Sense Of Entitlement

Sense Of Entitlement

Narcissistic Entitlement

As normal people progress from childhood and adolescence into adulthood, most leave behind the childish temper tantrums, the stomping feet, yelling and crying, to get what they want and develop a more mature and refined manner.  They learn patience and understanding and with maturity, learn that not everything will go their way all of the time.  Sadly, people with narcissistic personality disorder cannot be considered ‘normal’ by any stretch of the imagination and never seem to move beyond their childish ways believing that the world evolves around them.

A sense of entitlement :

  • Having an unrealistic belief that one has a right to have, do, or get something.
  • The expectation or belief that you deserve special treatment / privileges.

Someone with narcissistic personality disorder has an unbelievable sense of entitlement.  They are ruthless in their quest to ensure that their needs are met, which are more important than those of anyone else.  Woe betide anyone who stands in the way of the narcissist and their goal.  They don’t appear to have any sense of shame when it comes to trampling over others in order to achieve their desires.ruthless-in-their-quest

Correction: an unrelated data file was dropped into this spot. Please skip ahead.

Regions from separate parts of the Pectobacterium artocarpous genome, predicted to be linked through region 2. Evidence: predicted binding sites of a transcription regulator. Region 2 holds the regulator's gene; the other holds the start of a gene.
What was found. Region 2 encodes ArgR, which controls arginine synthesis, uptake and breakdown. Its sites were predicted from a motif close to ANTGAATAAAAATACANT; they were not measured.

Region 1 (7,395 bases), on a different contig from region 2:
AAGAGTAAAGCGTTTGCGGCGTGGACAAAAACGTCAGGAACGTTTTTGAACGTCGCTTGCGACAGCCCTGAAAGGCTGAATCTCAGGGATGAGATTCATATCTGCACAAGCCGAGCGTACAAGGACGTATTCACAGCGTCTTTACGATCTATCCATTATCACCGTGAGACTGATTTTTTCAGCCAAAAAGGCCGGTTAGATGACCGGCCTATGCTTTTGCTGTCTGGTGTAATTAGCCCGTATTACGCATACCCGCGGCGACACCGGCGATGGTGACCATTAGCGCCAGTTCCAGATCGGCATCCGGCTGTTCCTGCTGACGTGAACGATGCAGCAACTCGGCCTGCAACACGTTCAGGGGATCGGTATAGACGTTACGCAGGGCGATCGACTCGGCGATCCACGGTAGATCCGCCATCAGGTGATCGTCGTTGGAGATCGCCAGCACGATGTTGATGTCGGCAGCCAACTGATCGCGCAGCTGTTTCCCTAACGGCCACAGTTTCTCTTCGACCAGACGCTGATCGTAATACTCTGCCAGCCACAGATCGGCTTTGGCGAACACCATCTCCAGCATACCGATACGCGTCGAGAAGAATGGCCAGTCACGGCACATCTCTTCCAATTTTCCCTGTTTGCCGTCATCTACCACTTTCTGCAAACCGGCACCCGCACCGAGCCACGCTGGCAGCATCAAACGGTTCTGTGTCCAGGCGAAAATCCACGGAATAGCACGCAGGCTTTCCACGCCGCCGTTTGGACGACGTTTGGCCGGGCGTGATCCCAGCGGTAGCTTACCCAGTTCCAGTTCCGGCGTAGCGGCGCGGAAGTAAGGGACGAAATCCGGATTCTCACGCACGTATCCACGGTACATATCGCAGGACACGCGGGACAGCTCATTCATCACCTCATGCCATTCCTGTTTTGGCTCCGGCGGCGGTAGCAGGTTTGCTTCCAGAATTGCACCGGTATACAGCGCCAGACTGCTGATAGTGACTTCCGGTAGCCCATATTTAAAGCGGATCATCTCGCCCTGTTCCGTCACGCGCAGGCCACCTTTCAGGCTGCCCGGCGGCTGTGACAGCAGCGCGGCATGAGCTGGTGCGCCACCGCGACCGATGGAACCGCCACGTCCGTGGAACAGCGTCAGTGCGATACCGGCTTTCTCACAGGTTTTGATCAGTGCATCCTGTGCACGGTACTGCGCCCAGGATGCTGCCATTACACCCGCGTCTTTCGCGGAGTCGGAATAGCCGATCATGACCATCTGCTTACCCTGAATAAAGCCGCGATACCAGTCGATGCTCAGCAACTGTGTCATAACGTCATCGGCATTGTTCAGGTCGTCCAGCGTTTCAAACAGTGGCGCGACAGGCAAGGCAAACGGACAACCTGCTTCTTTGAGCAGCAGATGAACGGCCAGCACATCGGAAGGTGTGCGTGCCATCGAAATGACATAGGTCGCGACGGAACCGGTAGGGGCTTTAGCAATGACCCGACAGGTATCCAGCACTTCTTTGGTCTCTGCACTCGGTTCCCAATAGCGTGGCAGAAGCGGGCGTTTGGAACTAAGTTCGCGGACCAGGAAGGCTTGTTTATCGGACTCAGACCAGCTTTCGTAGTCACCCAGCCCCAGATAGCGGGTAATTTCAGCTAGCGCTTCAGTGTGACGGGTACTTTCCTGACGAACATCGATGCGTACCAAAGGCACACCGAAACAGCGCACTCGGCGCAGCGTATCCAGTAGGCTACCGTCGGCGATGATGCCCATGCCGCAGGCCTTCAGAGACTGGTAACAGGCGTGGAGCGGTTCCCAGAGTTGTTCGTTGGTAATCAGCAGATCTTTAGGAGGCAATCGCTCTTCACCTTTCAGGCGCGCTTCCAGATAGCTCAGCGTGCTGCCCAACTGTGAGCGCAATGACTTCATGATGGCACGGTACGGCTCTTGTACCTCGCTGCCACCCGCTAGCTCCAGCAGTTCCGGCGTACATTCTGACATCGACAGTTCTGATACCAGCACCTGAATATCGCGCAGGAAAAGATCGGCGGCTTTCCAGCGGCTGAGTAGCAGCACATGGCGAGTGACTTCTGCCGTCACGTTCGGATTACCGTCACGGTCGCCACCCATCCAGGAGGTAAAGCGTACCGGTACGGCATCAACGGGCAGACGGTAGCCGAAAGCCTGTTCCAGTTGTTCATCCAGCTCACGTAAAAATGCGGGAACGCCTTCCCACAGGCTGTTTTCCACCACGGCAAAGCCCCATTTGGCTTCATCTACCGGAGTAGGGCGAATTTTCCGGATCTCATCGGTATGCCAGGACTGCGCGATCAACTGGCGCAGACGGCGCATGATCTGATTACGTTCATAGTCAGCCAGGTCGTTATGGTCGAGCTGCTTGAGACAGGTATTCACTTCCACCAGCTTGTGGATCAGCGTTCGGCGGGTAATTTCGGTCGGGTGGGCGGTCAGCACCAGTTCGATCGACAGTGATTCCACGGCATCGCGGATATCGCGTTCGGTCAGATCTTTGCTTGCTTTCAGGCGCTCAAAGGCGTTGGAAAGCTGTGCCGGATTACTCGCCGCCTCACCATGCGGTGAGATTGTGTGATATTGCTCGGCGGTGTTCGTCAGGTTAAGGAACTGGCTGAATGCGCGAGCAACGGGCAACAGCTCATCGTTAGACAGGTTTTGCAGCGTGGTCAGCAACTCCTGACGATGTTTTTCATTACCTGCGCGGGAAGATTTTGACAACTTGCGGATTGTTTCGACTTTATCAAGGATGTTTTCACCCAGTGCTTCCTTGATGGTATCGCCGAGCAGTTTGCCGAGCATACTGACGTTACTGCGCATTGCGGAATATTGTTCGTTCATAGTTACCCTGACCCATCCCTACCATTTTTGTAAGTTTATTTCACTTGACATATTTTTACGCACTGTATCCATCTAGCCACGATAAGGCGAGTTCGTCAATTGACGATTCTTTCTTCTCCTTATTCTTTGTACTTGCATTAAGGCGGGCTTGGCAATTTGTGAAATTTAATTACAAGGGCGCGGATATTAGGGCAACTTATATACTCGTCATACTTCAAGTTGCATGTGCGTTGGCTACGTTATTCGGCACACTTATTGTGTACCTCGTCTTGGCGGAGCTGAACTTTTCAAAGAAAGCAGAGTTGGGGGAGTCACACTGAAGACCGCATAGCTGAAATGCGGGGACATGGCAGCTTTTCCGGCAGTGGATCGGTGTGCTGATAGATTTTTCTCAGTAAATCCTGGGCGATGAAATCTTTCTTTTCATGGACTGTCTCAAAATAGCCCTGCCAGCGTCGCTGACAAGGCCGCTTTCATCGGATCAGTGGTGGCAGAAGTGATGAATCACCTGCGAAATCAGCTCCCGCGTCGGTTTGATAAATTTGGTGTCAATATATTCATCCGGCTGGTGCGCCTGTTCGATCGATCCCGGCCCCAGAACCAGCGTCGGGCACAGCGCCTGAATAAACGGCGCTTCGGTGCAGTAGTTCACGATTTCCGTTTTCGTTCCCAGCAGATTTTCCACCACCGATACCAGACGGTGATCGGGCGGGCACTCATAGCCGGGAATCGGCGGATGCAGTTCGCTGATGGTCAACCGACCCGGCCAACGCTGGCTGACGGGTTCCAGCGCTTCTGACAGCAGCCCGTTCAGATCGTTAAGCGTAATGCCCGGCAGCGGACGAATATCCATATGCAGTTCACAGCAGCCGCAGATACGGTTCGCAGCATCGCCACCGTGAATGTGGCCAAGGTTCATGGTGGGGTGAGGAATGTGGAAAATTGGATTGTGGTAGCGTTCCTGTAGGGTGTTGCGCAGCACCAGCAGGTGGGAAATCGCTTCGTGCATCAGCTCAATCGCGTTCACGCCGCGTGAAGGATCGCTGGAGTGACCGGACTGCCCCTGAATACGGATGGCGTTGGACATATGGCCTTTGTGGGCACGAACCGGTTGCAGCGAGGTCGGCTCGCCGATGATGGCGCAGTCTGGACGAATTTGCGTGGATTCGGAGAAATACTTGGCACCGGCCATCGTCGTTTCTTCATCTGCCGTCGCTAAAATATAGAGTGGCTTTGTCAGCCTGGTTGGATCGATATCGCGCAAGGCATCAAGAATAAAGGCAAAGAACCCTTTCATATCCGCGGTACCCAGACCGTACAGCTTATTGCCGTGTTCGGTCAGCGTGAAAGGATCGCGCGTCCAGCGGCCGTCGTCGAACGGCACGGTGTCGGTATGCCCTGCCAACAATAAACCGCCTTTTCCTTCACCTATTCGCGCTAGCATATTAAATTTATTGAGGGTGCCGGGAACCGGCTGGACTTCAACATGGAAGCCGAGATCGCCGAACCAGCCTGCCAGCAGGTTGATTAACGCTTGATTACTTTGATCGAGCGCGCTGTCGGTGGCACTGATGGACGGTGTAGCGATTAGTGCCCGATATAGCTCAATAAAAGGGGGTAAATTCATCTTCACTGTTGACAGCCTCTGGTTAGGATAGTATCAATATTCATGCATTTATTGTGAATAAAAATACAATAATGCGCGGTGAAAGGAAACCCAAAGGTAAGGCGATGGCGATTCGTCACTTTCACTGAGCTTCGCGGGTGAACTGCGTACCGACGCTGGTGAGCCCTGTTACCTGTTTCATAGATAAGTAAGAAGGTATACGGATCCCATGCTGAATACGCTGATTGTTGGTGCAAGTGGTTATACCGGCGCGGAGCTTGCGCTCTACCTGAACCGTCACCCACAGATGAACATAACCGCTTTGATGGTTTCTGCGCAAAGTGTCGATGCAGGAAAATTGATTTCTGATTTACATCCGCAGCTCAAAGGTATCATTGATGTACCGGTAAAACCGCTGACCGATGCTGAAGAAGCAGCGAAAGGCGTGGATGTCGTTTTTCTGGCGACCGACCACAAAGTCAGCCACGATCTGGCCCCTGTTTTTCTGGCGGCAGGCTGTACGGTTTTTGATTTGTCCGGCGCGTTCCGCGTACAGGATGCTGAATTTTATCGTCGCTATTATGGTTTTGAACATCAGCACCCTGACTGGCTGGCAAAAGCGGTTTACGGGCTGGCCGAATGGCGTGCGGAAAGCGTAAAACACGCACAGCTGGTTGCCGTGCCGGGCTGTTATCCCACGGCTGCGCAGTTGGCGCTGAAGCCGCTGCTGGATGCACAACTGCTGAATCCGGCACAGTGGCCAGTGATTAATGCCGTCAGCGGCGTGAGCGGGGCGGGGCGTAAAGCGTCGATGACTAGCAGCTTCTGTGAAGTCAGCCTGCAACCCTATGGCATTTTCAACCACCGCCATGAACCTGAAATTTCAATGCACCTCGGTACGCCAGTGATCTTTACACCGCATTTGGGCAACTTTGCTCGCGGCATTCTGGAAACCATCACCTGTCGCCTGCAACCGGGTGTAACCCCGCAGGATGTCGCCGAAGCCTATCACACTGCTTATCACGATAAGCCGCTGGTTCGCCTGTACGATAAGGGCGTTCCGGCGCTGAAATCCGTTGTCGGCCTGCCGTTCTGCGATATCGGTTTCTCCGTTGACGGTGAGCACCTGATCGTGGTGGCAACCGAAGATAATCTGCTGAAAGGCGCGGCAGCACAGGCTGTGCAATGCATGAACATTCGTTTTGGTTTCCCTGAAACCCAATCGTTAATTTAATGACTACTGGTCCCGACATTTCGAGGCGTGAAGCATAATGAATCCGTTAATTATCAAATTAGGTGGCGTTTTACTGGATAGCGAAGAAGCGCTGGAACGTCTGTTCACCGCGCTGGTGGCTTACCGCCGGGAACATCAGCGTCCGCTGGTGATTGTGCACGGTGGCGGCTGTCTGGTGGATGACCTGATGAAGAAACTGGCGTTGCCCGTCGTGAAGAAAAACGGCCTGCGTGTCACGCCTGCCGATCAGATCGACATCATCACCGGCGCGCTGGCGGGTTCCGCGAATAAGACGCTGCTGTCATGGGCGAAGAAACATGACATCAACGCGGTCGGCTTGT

During conversations in public, the narcissistic personality feels entitled to interrupt when other people are talking.  After all, it’s difficult to be the centre of attention when other people have taken centre stage.

In their minds they need to get what they want, when and how they want.   What happens when they sate their appetite?   It won’t be enough…they’ll crave more.  The narcissist is never satisfied because the goal posts are always moved.

The word, ‘compromise’ is not a word in the narcissist’s vocabulary.  Someone with such an acute sense of entitlement doesn’t want to meet anyone half way and will push the boundaries until they get their own way.  Rules don’t apply to them.  It’s their way or the highway.

To normal people this kind of behaviour comes across as incredibly selfish, and it is.  The needs of those around them are of little or no consequence and are pushed to the bottom of the queue.  Sometimes a narcissist can come across as a generous, kind and gentle soul, usually at the outset of a relationship.  Don’t be fooled.  Their apparent kindness and generosity are a ruse, created when there is something in it for them.  They give in order to get.

Written by Anne McCrea

2 thoughts on “Sense Of Entitlement

  1. Do you think the sense of entitlement will always be so obnoxious? My ex wouldn’t interrupt as much as I just knew she was out for only her. She did what she wanted when she wanted and anyone who has an issue with that “oh well”